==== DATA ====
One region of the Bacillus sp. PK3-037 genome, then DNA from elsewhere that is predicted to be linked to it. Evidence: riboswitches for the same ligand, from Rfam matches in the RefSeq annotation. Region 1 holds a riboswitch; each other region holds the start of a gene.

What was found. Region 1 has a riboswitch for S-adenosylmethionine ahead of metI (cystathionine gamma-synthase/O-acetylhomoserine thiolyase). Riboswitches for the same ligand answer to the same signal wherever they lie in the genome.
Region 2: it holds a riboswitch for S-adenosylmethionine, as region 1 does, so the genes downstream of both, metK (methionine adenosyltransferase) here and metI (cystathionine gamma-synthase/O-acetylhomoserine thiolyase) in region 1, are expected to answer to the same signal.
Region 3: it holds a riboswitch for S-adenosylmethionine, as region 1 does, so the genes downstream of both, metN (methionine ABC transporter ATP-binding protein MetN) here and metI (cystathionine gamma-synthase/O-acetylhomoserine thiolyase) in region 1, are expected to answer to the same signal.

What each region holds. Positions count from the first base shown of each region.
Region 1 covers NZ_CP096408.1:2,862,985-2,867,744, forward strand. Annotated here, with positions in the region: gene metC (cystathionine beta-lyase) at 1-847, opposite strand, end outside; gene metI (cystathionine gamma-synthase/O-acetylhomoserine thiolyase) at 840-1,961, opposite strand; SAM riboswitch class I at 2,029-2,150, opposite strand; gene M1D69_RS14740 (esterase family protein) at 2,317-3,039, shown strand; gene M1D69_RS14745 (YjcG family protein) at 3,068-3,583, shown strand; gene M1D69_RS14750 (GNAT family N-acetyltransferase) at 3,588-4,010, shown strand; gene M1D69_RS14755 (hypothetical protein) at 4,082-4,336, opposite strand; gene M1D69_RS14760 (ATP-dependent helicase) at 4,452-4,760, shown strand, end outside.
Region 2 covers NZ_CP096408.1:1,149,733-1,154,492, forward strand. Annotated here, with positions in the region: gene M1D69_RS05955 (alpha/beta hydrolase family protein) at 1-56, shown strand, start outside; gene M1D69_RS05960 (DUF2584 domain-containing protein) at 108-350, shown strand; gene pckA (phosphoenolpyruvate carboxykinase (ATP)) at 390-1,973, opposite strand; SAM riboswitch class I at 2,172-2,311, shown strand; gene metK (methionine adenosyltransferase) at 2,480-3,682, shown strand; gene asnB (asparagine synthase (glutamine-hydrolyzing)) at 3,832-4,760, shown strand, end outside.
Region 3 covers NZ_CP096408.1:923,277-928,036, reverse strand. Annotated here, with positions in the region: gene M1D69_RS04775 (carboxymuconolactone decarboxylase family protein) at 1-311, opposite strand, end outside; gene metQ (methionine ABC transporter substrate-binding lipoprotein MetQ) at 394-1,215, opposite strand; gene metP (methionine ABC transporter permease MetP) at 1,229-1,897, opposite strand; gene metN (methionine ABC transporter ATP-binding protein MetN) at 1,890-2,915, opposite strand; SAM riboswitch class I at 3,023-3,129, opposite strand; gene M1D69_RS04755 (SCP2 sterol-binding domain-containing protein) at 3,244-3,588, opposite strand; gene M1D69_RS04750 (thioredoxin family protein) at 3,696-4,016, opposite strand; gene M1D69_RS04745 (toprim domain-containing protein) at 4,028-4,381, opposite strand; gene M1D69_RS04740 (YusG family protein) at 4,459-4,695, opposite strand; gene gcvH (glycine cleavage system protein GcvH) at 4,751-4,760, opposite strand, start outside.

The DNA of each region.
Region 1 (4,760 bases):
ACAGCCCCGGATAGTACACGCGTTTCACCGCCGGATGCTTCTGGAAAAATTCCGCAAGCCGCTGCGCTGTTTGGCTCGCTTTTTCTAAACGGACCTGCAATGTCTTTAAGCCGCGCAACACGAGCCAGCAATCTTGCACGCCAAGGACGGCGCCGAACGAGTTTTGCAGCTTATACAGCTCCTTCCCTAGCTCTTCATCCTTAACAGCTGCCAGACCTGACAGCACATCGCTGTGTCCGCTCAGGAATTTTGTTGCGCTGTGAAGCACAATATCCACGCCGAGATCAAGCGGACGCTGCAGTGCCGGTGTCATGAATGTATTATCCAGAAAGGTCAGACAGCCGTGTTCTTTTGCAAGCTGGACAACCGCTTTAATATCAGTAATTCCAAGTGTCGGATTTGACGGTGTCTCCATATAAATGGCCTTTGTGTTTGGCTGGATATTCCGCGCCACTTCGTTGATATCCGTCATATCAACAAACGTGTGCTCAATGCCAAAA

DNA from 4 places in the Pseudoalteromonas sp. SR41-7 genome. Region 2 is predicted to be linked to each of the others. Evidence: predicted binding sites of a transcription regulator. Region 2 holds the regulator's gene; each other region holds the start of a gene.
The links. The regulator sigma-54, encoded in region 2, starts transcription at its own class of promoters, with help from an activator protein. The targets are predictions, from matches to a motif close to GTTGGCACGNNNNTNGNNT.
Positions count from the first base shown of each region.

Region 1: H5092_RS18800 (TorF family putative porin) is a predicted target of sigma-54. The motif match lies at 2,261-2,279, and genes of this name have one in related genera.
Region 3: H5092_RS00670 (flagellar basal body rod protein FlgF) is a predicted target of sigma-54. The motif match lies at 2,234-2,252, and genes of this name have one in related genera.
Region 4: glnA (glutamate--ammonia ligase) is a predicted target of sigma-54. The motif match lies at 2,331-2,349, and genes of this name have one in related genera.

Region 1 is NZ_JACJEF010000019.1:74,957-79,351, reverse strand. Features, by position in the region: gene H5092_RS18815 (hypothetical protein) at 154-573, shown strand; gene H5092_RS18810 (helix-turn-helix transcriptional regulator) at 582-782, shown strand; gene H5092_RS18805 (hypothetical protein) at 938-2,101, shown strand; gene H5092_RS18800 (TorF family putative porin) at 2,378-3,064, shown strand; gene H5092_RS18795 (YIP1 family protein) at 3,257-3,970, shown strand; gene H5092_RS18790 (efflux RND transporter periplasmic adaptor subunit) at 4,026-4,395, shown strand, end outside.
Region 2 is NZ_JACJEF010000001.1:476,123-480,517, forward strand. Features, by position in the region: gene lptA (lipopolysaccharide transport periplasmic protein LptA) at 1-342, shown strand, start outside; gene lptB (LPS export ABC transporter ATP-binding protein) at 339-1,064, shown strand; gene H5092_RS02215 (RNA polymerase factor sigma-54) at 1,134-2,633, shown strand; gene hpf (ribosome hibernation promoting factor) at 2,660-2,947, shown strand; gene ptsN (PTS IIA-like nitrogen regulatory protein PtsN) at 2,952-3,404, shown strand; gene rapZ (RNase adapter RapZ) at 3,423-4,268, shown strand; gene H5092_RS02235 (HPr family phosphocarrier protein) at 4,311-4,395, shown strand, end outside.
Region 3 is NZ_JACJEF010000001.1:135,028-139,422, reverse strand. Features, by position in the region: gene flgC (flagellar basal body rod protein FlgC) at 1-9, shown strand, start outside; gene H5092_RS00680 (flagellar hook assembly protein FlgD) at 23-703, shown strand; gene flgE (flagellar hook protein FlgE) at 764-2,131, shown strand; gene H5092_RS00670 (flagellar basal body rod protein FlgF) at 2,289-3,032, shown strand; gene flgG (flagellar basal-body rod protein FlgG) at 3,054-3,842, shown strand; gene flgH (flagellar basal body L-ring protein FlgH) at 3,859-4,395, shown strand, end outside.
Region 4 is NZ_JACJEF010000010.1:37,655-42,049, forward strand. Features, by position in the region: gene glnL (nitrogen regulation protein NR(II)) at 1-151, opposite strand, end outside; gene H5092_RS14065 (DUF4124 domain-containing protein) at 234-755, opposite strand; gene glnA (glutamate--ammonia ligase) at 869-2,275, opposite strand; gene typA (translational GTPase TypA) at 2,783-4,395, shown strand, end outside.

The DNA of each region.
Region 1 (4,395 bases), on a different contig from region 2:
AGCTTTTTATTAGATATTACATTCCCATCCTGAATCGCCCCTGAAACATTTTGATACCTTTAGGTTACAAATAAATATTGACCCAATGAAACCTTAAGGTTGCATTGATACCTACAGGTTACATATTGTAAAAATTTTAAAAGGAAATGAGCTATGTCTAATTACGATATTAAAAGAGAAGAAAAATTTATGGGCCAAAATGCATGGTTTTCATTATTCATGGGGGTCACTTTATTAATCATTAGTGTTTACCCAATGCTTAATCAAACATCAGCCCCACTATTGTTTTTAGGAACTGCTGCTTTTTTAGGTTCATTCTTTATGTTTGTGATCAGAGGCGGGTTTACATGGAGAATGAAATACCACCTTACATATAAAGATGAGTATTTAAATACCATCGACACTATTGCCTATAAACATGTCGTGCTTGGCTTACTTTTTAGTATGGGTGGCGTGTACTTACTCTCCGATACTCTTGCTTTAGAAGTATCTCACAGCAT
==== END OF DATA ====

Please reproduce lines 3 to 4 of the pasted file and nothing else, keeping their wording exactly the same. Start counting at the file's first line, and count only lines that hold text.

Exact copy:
Region 2: it holds a riboswitch for S-adenosylmethionine, as region 1 does, so the genes downstream of both, metK (methionine adenosyltransferase) here and metI (cystathionine gamma-synthase/O-acetylhomoserine thiolyase) in region 1, are expected to answer to the same signal.
Region 3: it holds a riboswitch for S-adenosylmethionine, as region 1 does, so the genes downstream of both, metN (methionine ABC transporter ATP-binding protein MetN) here and metI (cystathionine gamma-synthase/O-acetylhomoserine thiolyase) in region 1, are expected to answer to the same signal.